This is reflected in a very large volume of distribution emergency situations as discussed above cheap inderal 80 mg online, or orally if rapid (approximately 5000L) generic 40mg inderal with mastercard. It is only slowly eliminated via the liver generic inderal 40 mg with amex, with a t1/2 of Mechanism of action 28–45 days. In common with other cal- can cause severe bradycardia if used with β-adrenoceptor cium antagonists, it relaxes the smooth muscle of peripheral antagonists or verapamil. This reduces the ventricular response in atrial fibrillation and Sotalol has uses similar to amiodarone, but a different spec- flutter, and abolishes most re-entry nodal tachycardias. Mechanism of action Adverse effects and contraindications Sotalol is unique among β-adrenoceptor antagonists in 1. Gastrointestinal tract: About one-third of patients blocking activity of sotalol contraindicates its use in patients experience constipation, although this can usually be with obstructive airways disease, unstable heart failure, prevented or managed successfully with advice about peripheral vascular disease or heart block. Other adverse effects: Headache, dizziness and facial Diuretics predispose to torsades de pointes by causing elec- flushing are related to vasodilatation (compare with trolyte disturbance (hypokalaemia/hypomagnesaemia). These include class Ia anti-dysrhythmic drugs metallic taste in the mouth are uncommon. Histamine H1-antagonists (terfenadine, with β-adrenoceptor antagonists, which occurs especially astemizole) should be avoided for the same reason. In this setting it is given tically in patients with regular broad complex tachycardia intravenously over five minutes. This results in accumulation of intracellular smooth muscle by an A1 effect, especially in asthmatics. It 2 Na , which indirectly increases the intracellular Ca relaxes vascular smooth muscle, stimulates nociceptive afferent 2 content via Na /Ca exchange and intracellular neurones in the heart and inhibits platelet aggregation via 2 2 Ca storage. Slowing of the ventricular rate results from several Adverse effects and contraindications mechanisms, particularly increased vagal activity: Chest pain, flushing, shortness of breath, dizziness and nau- • delayed conduction through the atrioventricular node sea are common but short-lived. Chest pain can be alarming if and bundle of His; the patient is not warned of its benign nature before the drug • increased cardiac output due to the positive inotropic is administered. The cellular mechanism of this effect is the ventricular rate during atrial fibrillation may be acceler- not known. The circulatory effects of a bolus therapeutic dose of adenosine last for 20–30 Mechanism of action seconds, although effects on the airways in asthmatics persist for longer. Acetylcholine released by the vagus nerve acts on muscarinic receptors in atrial and cardiac conducting tissues. This increases K permeability, thereby shortening the cardiac Drug interactions action potential and slowing the rate of increase of pacemaker Dipyridamole blocks cellular adenosine uptake and potenti- potentials and cardiac rate. Theophylline blocks adenosine receptors and of acetylcholine at muscarinic receptors, and it thereby coun- inhibits its action. Adverse effects and contraindications Use Parasympathetic blockade by atropine produces widespread effects, including reduced salivation, lachrymation and sweat- The main use of digoxin is to control the ventricular rate (and ing, decreased secretions in the gut and respiratory tract, hence improve cardiac output) in patients with atrial fibrilla- tachycardia, urinary retention in men, constipation, pupillary tion. Digoxin is usually given orally, but if this is impossible, or dilatation and ciliary paralysis. It is contraindicated in if a rapid effect is needed, it can be given intravenously. Atropine can cause the t1/2 is approximately one to two days in patients with nor- central nervous system effects, including hallucinations. This is acceptable in many settings, but if clinical circum- Pharmacokinetics stances are more urgent, a therapeutic plasma concentration Although atropine is completely absorbed after oral adminis- can be achieved more rapidly by administering a loading dose. Its use may ‘buy time’ during which other meas- ures to lower the plasma potassium concentration (e. In addition, calcium chloride is used in patients Use with hypocalcaemia, but these usually present with tetany Although not usually classed as an ‘anti-dysrhythmic’ drug (it rather than with cardiac dysrhythmia. It may be useful for treat- is, of course, powerfully pro-dysrhythmogenic in healthy ing patients who have received an overdose of Ca2 -antago- individuals), adrenaline (also called epinephrine) is used in nists such as verapamil or diltiazem. For these Mechanism of action indications it is administered intravenously (or sometimes 2 Ca is a divalent cation. Divalent cations are involved in directly into the heart or down an endotracheal tube, as dis- maintaining the stability of the membrane potential in cussed in the above section on cardiac arrest). The outer aspects of cell uses other than in cardiac arrest, being essential for the treat- membranes contain fixed negative charges that influence the ment of anaphylactic shock (see Chapter 50) and useful in electric field in the membrane, and hence the state of acti- combination with local anaesthetics to reduce the rate of 2 vation of voltage-dependent ion channels (Na and Ca ) in removal from the injection site (see Chapter 24). Divalent cations bind to the outer membrane, neutralizing the negative charges and in effect hyperpolariz- Mechanism of action ing the membrane. Conversely, if the extracellular concentra- tion of Ca2 falls, Ca2 dissociates from the membrane, Adrenaline is a potent and non-selective agonist at both α- and β-adrenoceptors. Adverse effects Adrenaline is powerfully pro-dysrhythmogenic and increases Drug interactions the work of the heart (and hence its oxygen requirement).
In line with this generic 40 mg inderal with visa, Holland and Holahan (2003) explored the relationship between social support purchase genuine inderal on-line, coping and positive adaptation to breast cancer in 56 women discount inderal online american express. The results showed that higher levels of perceived social support and approach coping strategies were related to positive adjustment. Psychology has also been involved in treating the nausea and vomiting experienced by cancer patients. Cancer patients are often oﬀered chemotherapy as a treatment for their cancer, which can cause anticipatory nausea, vomiting and anxiety. Respondent conditioning and visual imagery, relaxation, hypnosis and desensitization have been shown to decrease nausea and anxiety in cancer patients. The quality of life of cancer patients may also be improved through altered body image counselling, particularly following the loss of a breast and more generally in dealing with the grief at loss of various parts of the body. Research also suggests that quality of life may also be improved using cognitive adaptation strategies. Taylor (1983) used such strategies to improve patients’ self-worth, their ability to be close to others, and the improvement in the meaningfulness of their lives. Such methods have been suggested to involve self- transcendence and this has again been related to improvement in well-being and decrease in illness-related distresses. Simonton and Simonton (1975) are well known for applying psychosocial factors and interventions for improving the quality of life of cancer patients using a whole-person approach. This involves the following processes: (1) relaxation, which aims to decrease muscle tension and therefore decrease pain; (2) mental imagery, whereby cancer patients are encouraged to focus on something positive (this aims to develop a belief in the ability to recover, therefore decreasing pain, tension and fear); and (3) exercise programmes, which aim to increase the sense of well-being. In 1975, Simonton and Simonton encouraged a positive attitude towards treatment using whole-person approach among 152 cancer patients for 18 months, and argued that this intervention predicted a good response of treatment and reduced side-eﬀects. This involves encouraging cancer patients to examine the personal meaning of their cancer and what they can do to cope with it (see Focus on research 14. Psychological factors in longevity The ﬁnal question about the role of psychology in cancer is its relationship to longevity; do psychosocial factors inﬂuence longevity? Using semi-structured interviews, they deﬁned three types of responders: those with ‘ﬁghting spirit’, those who showed denial of the implications of their disease and those who showed a hopeless/helpless response. The authors reported that the groups who showed either ‘ﬁghting spirit’ or ‘denial’ had a longer disease-free interval than the other group. In addition, at a further 15-year follow-up, both a ﬁghting spirit and denial approach also predicted longevity. At baseline the authors did not measure several important physiological prognostic indicators, such as lymph node involvement, as these measures were not available at the time. These physiological factors may have contributed to both the disease-free interval and the survival of the patients. Clinical data, measures of hopelessness, life changes and measures of aﬀect were collected at baseline from 49 Israeli women diagnosed with breast cancer. The life events and diﬃculties occurring during the disease-free interval were recorded in 50 women who had developed their ﬁrst recurrence of breast cancer and 50 women who were in remission. The two subject groups were matched for the main physical and pathological factors believed to be associated with prognosis and for the socio-demographic variables believed to be related to life events and diﬃculties. The results showed that life events rated as severe were related to ﬁrst recurrence of breast cancer. However, the study was cross-sectional in nature, which has implications for determining causality. Background Evidence suggests that a substantial minority of cancer patients show psychological ill-health, particularly in terms of depression and anxiety. As a result, a number of psycho- therapeutic procedures have been developed to improve cancer patients’ emotional well- being. However, evaluating the eﬀectiveness of such procedures raises several ethical and methodological problems, and these are addressed by Greer et al. These are: (1) the ethical considerations of having a control group (can patients suﬀering from psychological distress not be given therapy? Altogether, 153 subjects completed the baseline and eight-week measures and 137 completed all measures. Measures Subjects completed the following measures at baseline (before randomiza- tion), at eight weeks and four months follow-up: s The Hospital Anxiety and Depression scale. Therapy involved approximately eight one-hour weekly sessions with individual patients and their spouses (if appropriate). However, many patients in the present study did not attend all these sessions and several received additional sessions throughout the four months. The therapy focused on the personal meaning of the cancer for the patient, examined their coping strategies and emphasized the current problems deﬁned jointly by the therapist and the patient. Personality/coping style and longevity In 1991, Eysenck and Grossarth-Maticek reported a study whereby they selected ‘at- risk’ individuals who were healthy (the controls) and another group of individuals (the experimental group) who showed conﬂict-avoiding and emotion-suppression type per- sonality (a type C/cancer-prone personality). The experimental group received cognitive behavioural therapy in an attempt to change how they dealt with stress.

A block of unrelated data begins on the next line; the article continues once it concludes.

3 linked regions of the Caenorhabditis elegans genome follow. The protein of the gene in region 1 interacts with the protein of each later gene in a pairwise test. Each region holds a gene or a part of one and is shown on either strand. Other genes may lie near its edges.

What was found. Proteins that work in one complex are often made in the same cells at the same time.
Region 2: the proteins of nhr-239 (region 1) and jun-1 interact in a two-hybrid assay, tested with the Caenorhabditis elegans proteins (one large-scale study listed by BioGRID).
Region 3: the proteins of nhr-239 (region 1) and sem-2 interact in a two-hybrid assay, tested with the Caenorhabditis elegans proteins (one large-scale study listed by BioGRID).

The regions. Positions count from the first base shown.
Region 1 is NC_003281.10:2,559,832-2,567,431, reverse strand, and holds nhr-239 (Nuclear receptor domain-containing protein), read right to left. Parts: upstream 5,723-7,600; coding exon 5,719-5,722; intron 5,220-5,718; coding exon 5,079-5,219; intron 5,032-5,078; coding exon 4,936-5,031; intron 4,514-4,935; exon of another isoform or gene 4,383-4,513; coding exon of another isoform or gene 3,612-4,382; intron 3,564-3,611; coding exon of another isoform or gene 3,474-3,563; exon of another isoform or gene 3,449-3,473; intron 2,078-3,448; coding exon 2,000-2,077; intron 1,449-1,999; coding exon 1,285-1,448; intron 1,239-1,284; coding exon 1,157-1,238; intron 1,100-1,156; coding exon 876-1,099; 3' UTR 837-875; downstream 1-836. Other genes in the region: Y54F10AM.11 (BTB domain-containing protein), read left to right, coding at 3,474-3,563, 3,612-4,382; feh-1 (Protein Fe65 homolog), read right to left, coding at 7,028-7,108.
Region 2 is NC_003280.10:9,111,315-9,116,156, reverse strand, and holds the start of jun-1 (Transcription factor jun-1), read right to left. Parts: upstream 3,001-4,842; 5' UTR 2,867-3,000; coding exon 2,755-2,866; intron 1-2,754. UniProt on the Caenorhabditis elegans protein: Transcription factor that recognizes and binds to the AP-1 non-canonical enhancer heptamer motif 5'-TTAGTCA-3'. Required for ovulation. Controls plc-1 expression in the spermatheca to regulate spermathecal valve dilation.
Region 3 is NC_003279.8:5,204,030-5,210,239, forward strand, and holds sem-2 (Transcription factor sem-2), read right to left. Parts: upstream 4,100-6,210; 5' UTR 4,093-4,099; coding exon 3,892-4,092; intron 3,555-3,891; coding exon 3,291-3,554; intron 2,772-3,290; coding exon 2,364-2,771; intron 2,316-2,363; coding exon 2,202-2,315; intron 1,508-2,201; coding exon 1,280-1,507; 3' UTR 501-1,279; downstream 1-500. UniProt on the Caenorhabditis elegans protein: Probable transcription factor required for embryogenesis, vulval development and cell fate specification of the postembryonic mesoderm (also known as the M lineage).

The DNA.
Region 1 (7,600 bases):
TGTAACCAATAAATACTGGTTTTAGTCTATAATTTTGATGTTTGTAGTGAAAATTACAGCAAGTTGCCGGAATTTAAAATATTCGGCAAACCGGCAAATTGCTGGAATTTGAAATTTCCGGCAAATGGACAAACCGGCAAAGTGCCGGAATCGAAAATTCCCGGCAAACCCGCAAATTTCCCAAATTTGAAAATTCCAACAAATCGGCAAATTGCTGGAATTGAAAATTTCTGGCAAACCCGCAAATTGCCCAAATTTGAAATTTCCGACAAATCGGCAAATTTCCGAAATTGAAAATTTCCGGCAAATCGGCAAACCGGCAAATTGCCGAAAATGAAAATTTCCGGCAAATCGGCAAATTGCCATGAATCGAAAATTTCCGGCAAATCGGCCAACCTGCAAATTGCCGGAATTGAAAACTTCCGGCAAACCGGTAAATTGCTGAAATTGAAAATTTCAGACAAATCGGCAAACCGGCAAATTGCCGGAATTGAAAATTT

It has also been used for contraception inderal 40mg line, irregular or painful periods purchase inderal 80mg with visa, and infertility buy discount inderal 80 mg on-line. Niu (Cocos nucifera) is familiar to us in imagination at least as the coconut palm that is the most common coastal tree of Fiji and other South Pacific islands. The nut itself is crushed for its oil and the liquid inside used as a ‘milk’ drink or the starting material for an alcoholic drink known as ‘palm toddy’. Coconut oil is used alone as a massage oil and is also incorporated into ointments with other ingredients. Used as massage oil, it is said to relieve the aches and pains of rheumatism, pregnancy and exercise-induced over- exertion of muscles. Its emollient properties, when used either alone or with other ingredients, are promoted in many different cosmetic preparations. Coconut milk is used to treat mothers whose breast milk is too yellow and is recommended to be drunk frequently and in large quantities by people with blackwater fever (other examples of similia similibus perhaps? Wabosucu (Mikania micrantha) is known colloquially as ‘mile a minute’ because of the speed at which this creeping plant can grow. The juice of the leaves is a popular remedy for cuts and bruises; crushed leaves relieve the pain of wasp and other insect stings, and a poultice of leaves is used to treat boils, especially those that are located in the armpits. Yaqona, kava (Piper methysticum), is cultivated as both a garden and commercial plant in Fiji. Its use as a mild, sedative narcotic in ceremonial occasions, including the treatment of mate ni vanua, has already been mentioned but it is also used medicinally for a wide range of everyday condi- tions such as coughs and colds, headaches and sore throats, as well as for more unpleasant conditions such as filariasis. Present day: kava – a case study Kava has been used in Fiji and other Pacific islands for generations and had not excited any controversy until its sedative and mild anxiolytic properties were recognised by westerners who began using kava products provided by herbal medicine companies. A number of spontaneously reported cases of liver damage associated with kava use were reported in several European countries from the late 1990s,11 the upshot being that the German Federal 282 | Traditional medicine Institute for Drugs and Medical Devices banned its use in that country. Regulatory authorities in other countries were less confident of a link between kava and liver disorders. New Zealand, for example, accepted the advice of its expert advisers and did not withdraw kava from general sale. Although the debate has not yet ended, the picture that is emerging is of a twofold problem with kava’s non-traditional compared with traditional use. Kava use in Pacific countries such as Fiji generally follows well-established procedures in which the root of the plant is powdered and extracted with water and the resulting beverage drunk. The kava products used in non-traditional societies were often prepared from the leaves and stem peelings of the kava plant,13 and the resulting extracts ingested by people who might also be using other medi- cines that were themselves potentially hepatotoxic. The sedative activity of kava appears to be related to its kavalactones, most of which are concentrated in its roots. The hepatotoxicity that has been demonstrated is confined to extracts prepared from the leaves and stem peelings of the plants, which contain the alkaloid, pipermethystine. The whole episode is a cautionary tale of what can go wrong when tradi- tional usage of a medicinally active plant is extrapolated (and exploited) beyond its boundaries by people who are unaware that, although some infor- mation may not be written down, the way in which certain products are used has not been arrived at by chance but by long-established observation and experience. Samoa The practice of medicine in Samoa, similar to that in the other countries discussed in this chapter, appears to have been little documented before the arrival of the European settlers in the nineteenth century. There were no written records from before that time and what was recorded by the very Traditional medicines in the Pacific | 283 earliest settlers makes little reference to medicinal plants. What does seem clear, however, is the fact that, before the arrival of these Europeans, the health of the Samoan population was reasonably good, and similar to that of Fijian, Aboriginal and Maori populations. The health problems that they did experi- ence were largely the result of the way in which they lived and the climate of Samoa, which is hot and humid – a breeding ground for fungal and other infections as well as numerous biting insects. Families lived in large units, in close proximity to each other, on a diet that, although quite varied, was defi- cient in many vitamins and other essential foodstuffs. Skin problems were thus very common as were various respiratory and gastrointestinal ailments. Those problems that had an obvious external cause were treated physically where possible or with herbal medicines. Those problems that were internal and/or had no obvious cause were thought to be the due to the displeasure of the gods (atua) or spirits of ancestors (aitu) and had to be treated by spiritual means, through the intercession of the spiritual healer (taulaitu). Western (or Palagi, foreign) diseases, the Samoans noted, could sometimes be treated with Palagi herbal medicines so it was after this time that Samoan plants were investigated more intensively by the local population for their ability to treat both Samoan and Palagi diseases. After a flurry of such investigations in the late nineteenth and early twentieth centuries, the situation settled into what it remains effectively today, with both Samoan and western medicine coexisting in relative harmony and Samoan people choosing to use local medicine for Samoan sicknesses and western ones for Palagi problems. Samoans believe that good health is dependent on a balance of three worlds: natural, social and spiritual. When these are out of balance, sickness ensues, the treatment depending on which of the three worlds is most out of line. If the condition is one that will respond to Samoan treatment, the patient or their family may use one of their own folk medicines or seek out a traditional healer (fofo).